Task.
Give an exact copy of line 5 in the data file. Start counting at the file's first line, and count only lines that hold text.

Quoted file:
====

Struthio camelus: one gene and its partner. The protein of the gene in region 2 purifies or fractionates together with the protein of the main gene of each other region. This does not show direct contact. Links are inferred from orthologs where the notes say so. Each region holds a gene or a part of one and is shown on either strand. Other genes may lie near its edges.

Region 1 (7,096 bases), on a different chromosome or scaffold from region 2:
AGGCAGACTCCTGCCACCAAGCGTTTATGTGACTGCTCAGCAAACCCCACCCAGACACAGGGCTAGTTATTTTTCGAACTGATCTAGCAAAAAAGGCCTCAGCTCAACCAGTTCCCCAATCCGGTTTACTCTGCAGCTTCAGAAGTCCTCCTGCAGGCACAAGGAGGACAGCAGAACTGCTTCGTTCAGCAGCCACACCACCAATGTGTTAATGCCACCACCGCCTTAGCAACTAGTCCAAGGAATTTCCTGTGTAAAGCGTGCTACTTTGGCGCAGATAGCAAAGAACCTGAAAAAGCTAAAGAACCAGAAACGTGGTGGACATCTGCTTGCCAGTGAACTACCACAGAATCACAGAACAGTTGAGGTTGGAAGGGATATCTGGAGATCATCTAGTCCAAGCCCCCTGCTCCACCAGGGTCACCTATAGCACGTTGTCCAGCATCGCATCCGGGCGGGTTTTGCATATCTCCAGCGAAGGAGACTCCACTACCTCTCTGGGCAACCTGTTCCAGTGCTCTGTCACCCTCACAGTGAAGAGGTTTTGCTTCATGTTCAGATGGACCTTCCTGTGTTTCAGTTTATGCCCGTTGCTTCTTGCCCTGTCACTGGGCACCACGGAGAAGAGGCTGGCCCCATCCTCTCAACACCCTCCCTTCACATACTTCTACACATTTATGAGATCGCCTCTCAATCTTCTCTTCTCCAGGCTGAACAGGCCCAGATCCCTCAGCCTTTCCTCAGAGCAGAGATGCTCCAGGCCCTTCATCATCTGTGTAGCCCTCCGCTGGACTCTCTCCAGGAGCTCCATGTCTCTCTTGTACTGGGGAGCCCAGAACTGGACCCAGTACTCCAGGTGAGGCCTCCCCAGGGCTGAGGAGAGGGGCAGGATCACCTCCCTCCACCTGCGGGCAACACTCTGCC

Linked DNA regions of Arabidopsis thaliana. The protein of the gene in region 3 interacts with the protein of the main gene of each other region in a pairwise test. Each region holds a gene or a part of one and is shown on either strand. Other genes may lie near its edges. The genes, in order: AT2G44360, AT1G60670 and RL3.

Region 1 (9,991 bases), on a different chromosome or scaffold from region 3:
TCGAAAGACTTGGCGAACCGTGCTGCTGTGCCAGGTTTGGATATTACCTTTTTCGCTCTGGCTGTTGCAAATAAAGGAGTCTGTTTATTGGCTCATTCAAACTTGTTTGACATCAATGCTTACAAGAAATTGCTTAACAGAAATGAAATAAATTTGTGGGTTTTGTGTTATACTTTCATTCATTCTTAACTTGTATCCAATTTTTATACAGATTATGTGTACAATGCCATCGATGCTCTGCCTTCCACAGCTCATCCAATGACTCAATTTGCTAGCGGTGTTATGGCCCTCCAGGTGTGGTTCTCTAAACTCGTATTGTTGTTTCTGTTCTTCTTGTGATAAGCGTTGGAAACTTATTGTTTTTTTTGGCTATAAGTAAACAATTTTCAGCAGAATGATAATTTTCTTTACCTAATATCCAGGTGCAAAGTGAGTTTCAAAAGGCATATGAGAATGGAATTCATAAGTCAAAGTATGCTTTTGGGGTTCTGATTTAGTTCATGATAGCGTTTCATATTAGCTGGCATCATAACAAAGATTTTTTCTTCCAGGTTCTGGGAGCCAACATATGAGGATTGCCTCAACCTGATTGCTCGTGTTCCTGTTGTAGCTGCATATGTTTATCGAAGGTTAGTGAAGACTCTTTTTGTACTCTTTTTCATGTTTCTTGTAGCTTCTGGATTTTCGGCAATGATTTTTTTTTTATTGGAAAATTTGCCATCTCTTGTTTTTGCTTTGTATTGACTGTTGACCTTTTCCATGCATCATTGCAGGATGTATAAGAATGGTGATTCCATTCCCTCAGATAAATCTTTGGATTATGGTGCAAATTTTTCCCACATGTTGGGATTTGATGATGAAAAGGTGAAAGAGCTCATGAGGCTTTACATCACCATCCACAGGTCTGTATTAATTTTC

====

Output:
Region 1 (9,991 bases), on a different chromosome or scaffold from region 3: